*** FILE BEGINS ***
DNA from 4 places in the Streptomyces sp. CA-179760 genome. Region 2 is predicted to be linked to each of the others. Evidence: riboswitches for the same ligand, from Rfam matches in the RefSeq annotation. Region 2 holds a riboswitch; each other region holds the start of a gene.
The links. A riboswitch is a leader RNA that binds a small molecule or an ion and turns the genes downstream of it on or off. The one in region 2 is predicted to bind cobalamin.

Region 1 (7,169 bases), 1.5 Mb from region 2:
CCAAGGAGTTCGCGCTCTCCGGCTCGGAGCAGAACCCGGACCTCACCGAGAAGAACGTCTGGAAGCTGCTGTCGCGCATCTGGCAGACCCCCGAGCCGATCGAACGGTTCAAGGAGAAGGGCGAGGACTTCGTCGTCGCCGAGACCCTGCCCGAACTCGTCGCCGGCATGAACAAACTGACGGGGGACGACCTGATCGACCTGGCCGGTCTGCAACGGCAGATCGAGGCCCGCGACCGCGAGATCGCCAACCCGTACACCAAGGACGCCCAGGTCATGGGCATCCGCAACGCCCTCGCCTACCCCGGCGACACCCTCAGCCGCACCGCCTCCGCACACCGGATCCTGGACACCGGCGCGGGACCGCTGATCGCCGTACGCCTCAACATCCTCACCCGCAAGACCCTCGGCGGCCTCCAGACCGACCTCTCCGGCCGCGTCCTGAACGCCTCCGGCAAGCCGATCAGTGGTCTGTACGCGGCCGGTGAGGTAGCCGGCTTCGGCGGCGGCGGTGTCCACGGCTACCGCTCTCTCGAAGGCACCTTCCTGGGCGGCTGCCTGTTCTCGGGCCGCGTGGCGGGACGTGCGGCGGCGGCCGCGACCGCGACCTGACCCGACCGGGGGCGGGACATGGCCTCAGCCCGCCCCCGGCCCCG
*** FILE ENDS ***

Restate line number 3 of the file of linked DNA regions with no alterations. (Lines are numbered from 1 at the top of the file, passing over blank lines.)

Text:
Region 1 (7,169 bases), 1.5 Mb from region 2: